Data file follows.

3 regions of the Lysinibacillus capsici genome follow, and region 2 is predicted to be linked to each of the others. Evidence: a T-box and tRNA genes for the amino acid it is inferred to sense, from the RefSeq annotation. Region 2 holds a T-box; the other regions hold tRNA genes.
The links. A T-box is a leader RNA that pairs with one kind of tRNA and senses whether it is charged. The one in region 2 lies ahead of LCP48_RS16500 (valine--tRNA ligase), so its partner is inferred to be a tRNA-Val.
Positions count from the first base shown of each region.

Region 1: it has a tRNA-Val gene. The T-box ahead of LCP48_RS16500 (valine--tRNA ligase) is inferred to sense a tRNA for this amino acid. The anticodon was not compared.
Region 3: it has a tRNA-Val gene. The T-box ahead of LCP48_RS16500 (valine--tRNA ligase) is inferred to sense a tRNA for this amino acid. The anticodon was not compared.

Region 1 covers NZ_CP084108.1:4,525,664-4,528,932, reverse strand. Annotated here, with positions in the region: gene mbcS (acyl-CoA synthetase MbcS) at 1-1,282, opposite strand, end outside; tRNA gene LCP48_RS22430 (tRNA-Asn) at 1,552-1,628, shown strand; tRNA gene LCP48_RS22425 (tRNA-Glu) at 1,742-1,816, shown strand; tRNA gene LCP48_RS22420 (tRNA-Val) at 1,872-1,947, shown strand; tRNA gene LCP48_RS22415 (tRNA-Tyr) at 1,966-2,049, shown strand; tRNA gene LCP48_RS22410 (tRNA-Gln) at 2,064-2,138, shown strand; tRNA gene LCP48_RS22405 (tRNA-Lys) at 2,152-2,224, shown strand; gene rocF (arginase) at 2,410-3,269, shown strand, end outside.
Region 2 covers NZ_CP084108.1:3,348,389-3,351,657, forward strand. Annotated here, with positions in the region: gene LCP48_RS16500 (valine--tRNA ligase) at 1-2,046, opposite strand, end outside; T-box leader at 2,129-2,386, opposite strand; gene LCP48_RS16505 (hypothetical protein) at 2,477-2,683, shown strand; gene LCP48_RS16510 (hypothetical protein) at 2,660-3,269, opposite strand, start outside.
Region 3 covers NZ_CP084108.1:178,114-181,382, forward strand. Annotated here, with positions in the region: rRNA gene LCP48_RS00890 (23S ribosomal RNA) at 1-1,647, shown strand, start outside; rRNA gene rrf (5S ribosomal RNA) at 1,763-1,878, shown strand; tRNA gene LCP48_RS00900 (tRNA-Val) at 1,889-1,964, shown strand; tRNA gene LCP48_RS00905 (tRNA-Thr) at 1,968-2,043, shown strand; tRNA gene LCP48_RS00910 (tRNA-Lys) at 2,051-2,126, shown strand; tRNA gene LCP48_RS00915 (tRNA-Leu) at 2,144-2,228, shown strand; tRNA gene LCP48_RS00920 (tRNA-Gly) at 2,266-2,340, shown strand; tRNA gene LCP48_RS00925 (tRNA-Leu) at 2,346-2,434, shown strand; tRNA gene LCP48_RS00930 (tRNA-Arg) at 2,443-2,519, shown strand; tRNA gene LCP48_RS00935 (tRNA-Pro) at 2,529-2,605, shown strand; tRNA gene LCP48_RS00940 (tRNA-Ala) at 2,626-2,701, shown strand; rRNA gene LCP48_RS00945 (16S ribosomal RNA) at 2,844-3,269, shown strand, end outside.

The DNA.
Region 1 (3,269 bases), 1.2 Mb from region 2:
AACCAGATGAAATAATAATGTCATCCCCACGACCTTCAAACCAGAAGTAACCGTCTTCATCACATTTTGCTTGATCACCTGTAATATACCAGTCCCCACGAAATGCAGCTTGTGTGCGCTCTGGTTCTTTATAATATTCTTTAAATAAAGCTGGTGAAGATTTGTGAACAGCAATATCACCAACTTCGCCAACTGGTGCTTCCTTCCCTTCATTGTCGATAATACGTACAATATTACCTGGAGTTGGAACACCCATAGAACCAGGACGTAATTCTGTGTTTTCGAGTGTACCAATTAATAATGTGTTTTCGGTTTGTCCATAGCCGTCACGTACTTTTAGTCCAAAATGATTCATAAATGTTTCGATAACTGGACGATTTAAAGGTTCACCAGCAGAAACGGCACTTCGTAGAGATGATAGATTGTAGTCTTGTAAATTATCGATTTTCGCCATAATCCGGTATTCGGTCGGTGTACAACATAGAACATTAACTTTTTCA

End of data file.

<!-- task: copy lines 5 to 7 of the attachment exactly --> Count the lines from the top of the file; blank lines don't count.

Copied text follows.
Region 3: it has a tRNA-Val gene. The T-box ahead of LCP48_RS16500 (valine--tRNA ligase) is inferred to sense a tRNA for this amino acid. The anticodon was not compared.

Region 1 covers NZ_CP084108.1:4,525,664-4,528,932, reverse strand. Annotated here, with positions in the region: gene mbcS (acyl-CoA synthetase MbcS) at 1-1,282, opposite strand, end outside; tRNA gene LCP48_RS22430 (tRNA-Asn) at 1,552-1,628, shown strand; tRNA gene LCP48_RS22425 (tRNA-Glu) at 1,742-1,816, shown strand; tRNA gene LCP48_RS22420 (tRNA-Val) at 1,872-1,947, shown strand; tRNA gene LCP48_RS22415 (tRNA-Tyr) at 1,966-2,049, shown strand; tRNA gene LCP48_RS22410 (tRNA-Gln) at 2,064-2,138, shown strand; tRNA gene LCP48_RS22405 (tRNA-Lys) at 2,152-2,224, shown strand; gene rocF (arginase) at 2,410-3,269, shown strand, end outside.
Region 2 covers NZ_CP084108.1:3,348,389-3,351,657, forward strand. Annotated here, with positions in the region: gene LCP48_RS16500 (valine--tRNA ligase) at 1-2,046, opposite strand, end outside; T-box leader at 2,129-2,386, opposite strand; gene LCP48_RS16505 (hypothetical protein) at 2,477-2,683, shown strand; gene LCP48_RS16510 (hypothetical protein) at 2,660-3,269, opposite strand, start outside.